Pa. governor's race divides Democrats

Primary: Bruising contest between Scranton's Casey and Philadelphia's Rendell demonstrates deep divisions within the party.

May 01, 2002|By Jack W. Germond | Jack W. Germond,SPECIAL TO THE SUN

ALLENTOWN, Pa. - The road map says it is 126 miles from Philadelphia to Scranton. But in terms of the culture of the Democratic Party, the distance may be immeasurable.

The gulf between the socially conservative old-line regulars and the activist liberals is being demonstrated these days in the race for the Democratic nomination for governor that will be decided in a May 21 primary.

On the one hand is state Auditor General Robert P. Casey Jr. of the Scranton Caseys, son of the former governor who captured attention a decade ago by trying to move the Democratic Party to oppose abortion rights but failed to win even a speaking slot at the national convention.

On the other is former Philadelphia Mayor Ed Rendell, who won national celebrity as a successful mayor of a problem-filled city and as a forceful advocate for liberal Democratic theology - a reputation that led to an assignment as his party's general chairman.

The issue that most divides them is abortion rights. Casey shares his father's opposition, although he seems less preoccupied by the issue. It could hardly be otherwise from someone who comes from Scranton. It was there, after all, that Georgia Democrat Jimmy Carter was met by several thousand anti-abortion protesters when he arrived in the city on the first night of his 1976 general election campaign.

And it was there two years ago that Democratic presidential nominee Al Gore was disinvited from an event at a Roman Catholic hospital because he favors abortion rights.

In contrast to Casey, Rendell has vowed to veto any attempts to add abortion restrictions, which the state's General Assembly would probably pass if the Supreme Court overturned Roe vs. Wade. This is the state whose restrictions were upheld by the court, which ruled that states may enact curbs that do not impose an "undue burden" on a woman seeking abortion.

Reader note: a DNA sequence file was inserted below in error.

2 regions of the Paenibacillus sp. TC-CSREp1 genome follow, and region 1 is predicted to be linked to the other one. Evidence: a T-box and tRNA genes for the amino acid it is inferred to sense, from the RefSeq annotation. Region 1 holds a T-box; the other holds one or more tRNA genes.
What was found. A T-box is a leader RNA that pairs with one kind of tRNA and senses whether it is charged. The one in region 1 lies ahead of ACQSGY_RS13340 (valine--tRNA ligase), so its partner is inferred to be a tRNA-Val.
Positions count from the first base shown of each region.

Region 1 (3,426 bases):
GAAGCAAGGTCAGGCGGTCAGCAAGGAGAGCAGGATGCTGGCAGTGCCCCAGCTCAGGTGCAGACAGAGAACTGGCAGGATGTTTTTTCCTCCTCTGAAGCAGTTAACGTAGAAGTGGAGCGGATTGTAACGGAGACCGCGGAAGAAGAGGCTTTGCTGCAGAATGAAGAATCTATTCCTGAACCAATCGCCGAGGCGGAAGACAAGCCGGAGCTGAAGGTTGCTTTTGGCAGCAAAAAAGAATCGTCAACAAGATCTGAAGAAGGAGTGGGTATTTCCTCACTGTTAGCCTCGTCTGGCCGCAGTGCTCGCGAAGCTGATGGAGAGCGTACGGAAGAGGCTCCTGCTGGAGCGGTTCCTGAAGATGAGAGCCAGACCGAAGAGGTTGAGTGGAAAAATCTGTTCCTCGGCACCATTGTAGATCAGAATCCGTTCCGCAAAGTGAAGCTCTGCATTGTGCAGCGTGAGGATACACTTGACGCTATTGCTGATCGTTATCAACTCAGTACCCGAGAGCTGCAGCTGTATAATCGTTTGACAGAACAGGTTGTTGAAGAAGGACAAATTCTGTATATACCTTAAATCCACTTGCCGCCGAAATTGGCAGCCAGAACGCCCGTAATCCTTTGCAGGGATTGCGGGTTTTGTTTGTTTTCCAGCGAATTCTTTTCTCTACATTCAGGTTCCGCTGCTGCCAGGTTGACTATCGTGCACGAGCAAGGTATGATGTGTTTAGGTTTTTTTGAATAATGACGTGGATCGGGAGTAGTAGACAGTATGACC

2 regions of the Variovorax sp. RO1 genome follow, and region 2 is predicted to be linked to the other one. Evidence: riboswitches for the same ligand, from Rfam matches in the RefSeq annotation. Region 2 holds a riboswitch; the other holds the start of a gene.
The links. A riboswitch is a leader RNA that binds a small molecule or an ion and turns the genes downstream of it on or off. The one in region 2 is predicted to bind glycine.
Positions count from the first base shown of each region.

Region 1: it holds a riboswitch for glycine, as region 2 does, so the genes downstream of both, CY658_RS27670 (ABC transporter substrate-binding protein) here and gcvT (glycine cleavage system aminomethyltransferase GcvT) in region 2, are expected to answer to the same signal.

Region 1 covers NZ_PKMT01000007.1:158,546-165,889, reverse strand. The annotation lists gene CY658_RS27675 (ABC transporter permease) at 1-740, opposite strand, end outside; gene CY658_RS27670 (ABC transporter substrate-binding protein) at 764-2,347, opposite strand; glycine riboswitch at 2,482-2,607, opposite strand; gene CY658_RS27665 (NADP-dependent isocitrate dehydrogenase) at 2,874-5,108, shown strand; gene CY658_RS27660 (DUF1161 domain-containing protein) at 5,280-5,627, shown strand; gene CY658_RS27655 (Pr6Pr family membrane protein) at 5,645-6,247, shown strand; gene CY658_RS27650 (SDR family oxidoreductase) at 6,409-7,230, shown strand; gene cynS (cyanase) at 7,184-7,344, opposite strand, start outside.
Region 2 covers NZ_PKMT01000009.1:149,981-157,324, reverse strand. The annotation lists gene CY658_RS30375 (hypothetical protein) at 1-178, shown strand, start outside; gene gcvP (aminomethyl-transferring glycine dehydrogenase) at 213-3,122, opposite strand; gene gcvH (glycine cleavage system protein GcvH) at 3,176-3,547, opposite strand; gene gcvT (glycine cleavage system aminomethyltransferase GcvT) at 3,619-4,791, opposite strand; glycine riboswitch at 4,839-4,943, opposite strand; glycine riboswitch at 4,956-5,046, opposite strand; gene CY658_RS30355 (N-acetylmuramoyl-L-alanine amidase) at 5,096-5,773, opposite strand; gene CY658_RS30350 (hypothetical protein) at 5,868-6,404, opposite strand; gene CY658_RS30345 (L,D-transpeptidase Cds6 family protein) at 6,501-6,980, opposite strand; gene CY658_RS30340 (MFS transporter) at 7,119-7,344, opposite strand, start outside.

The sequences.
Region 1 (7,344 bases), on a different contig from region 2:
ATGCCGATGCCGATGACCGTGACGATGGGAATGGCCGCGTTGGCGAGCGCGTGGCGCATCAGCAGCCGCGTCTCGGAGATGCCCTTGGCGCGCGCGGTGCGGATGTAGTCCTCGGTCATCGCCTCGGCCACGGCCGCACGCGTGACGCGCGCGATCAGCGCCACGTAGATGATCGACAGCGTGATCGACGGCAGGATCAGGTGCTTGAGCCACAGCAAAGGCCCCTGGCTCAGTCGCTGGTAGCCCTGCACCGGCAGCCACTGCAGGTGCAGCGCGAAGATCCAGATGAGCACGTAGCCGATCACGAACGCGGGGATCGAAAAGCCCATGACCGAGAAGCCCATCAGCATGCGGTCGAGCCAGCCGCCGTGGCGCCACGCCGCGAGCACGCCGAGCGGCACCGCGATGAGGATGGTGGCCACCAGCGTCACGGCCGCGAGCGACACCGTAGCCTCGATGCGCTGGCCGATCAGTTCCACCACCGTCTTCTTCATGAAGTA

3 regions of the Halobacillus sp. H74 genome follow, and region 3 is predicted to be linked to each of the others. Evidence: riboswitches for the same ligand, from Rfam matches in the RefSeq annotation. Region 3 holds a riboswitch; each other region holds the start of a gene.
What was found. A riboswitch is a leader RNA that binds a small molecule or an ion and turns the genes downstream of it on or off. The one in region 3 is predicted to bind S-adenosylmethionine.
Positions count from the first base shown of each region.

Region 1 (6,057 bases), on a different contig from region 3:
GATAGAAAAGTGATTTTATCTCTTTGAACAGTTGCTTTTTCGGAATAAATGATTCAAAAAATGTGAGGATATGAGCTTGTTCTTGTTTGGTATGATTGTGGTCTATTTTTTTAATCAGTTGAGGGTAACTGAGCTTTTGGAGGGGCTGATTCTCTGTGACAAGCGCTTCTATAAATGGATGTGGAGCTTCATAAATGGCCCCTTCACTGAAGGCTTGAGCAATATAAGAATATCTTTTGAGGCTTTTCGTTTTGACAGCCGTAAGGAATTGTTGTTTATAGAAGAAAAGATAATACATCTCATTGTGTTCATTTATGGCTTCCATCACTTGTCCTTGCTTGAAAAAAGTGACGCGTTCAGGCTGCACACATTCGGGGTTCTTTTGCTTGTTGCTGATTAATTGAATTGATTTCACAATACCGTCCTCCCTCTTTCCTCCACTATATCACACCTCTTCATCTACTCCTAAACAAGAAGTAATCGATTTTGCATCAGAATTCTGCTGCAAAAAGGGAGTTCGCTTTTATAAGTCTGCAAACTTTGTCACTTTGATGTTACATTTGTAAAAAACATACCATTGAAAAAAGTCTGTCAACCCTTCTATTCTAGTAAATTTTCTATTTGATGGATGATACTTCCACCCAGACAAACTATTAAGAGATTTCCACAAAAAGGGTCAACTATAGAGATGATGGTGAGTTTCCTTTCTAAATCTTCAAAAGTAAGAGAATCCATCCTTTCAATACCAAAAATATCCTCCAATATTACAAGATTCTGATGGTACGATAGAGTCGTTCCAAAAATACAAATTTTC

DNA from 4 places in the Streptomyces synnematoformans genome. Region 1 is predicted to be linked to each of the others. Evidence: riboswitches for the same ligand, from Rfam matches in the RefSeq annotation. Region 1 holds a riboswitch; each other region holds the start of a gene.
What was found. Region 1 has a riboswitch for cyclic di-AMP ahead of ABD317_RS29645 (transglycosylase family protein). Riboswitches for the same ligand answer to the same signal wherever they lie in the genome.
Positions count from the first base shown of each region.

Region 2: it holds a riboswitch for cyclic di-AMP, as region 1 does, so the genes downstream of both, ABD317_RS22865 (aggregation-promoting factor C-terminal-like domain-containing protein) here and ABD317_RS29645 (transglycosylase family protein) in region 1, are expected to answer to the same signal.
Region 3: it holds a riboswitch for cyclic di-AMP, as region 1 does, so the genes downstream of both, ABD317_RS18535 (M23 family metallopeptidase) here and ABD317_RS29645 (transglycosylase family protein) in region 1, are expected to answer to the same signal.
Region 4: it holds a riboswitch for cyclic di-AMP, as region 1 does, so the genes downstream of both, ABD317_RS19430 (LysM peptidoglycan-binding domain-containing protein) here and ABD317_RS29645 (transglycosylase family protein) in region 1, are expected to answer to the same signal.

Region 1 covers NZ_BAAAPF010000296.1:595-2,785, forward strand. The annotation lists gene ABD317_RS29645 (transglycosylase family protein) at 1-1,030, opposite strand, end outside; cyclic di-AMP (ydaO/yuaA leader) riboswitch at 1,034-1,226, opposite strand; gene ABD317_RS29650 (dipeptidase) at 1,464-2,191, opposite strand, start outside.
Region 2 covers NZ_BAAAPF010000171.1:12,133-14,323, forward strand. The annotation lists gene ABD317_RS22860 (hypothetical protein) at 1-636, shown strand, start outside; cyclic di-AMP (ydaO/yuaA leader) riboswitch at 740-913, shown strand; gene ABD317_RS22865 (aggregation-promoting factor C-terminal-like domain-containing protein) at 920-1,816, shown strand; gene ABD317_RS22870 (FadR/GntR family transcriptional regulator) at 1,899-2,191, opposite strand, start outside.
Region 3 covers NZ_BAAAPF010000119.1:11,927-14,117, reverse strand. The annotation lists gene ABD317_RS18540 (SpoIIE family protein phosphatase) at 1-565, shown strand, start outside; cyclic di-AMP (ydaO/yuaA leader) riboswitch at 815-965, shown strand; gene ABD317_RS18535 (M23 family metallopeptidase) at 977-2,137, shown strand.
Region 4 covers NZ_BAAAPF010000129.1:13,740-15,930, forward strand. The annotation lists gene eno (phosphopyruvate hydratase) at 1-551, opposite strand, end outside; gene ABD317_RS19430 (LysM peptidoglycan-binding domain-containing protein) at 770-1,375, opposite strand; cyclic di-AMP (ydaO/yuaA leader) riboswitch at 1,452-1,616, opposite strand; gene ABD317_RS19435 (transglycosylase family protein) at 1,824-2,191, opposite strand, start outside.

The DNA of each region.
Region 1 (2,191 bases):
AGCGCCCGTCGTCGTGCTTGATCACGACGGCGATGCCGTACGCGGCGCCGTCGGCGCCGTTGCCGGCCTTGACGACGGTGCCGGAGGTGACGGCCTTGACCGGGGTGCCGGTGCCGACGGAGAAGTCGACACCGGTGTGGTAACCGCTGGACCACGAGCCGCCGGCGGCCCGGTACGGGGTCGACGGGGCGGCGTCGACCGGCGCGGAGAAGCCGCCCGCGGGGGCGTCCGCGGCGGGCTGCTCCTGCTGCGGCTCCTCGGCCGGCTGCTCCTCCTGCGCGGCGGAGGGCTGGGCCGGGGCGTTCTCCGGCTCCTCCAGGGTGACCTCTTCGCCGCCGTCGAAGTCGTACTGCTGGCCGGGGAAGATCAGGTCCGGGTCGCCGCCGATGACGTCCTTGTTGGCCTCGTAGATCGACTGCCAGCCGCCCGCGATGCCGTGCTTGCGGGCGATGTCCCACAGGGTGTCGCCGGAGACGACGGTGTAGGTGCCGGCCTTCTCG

Neither Casey nor Rendell has stressed the abortion rights question in his campaigning. Their positions are well known to voters for whom the issue is important.

The key to this primary, as in any, is which campaign gets its supporters to the polling places. Casey has the backing of the state Democratic Party and of most of organized labor.

But Rendell is supported by abortion rights groups, whose backing can draw those for whom the issue is paramount.

The Rendell camp has tried to persuade Republicans, particularly in the Philadelphia suburbs, to change their party registrations, just this once, and vote in a Democratic primary for the candidate who favors abortion rights.

The Rendell effort fell short of the extravagant hopes of some in the campaign, but it produced more than 15,000 switches in suburban counties. These are some of the same social moderates who deserted Republicans to vote for Bill Clinton and Gore in the past three presidential elections. And in this primary, where a turnout of less than 1 million is likely and opinion polls show essentially a dead heat, such a cohesive bloc is a prize.

As Neil Oxman, a veteran Philadelphia consultant advising Rendell, put it: "In an election this close, a point or a point-and-a-half is a big deal."

The issues that divide these two Democrats center largely on the methods of solving problems that both candidates rank high on their list of priorities.

Pennsylvania's economy gets much attention in a state that is 48th in economic development and 49th in population growth. Both candidates have also focused on problems of the elderly: The state's fastest-growing demographic group is made up of those 85 and older.

Casey argues for a state minimum wage; Rendell contends that any increase must be enacted by Congress to apply nationwide if it is to be effective.

As seems to be the case everywhere, there is a dispute over education. But in this campaign, it centers mostly on how to fund improvement. The two men quibble over where to raise the money, but it's hard to imagine many voters sorting out the pluses and minuses of, for example, Rendell's proposals for raising cigarette taxes and putting slot machines into racetracks.

The real campaign, backed by more than $10 million in TV ads on each side, is about the quality of the candidates.

Casey has a reputation as one of the nicest men in Pennsylvania politics. In appearances, his pleasant manner is clearly an asset with voters tired of hard-edged politics. But the candidate's style aside, his effort seems based in part on cutting Rendell down to size - to the point where some see Casey as running a negative campaign.

Casey's ads snipe at Rendell's claims for his eight years as Philadelphia's mayor. And the 58-year-old former mayor counters by casting the 42-year- old Casey as inexperienced and ineffective in the real world.

Thus, a Casey television spot carries the headline "Violent Crime up 20%" and contends that while Rendell was mayor, the city was "caught falsifying its crime statistics" to make the situation look better than it was.

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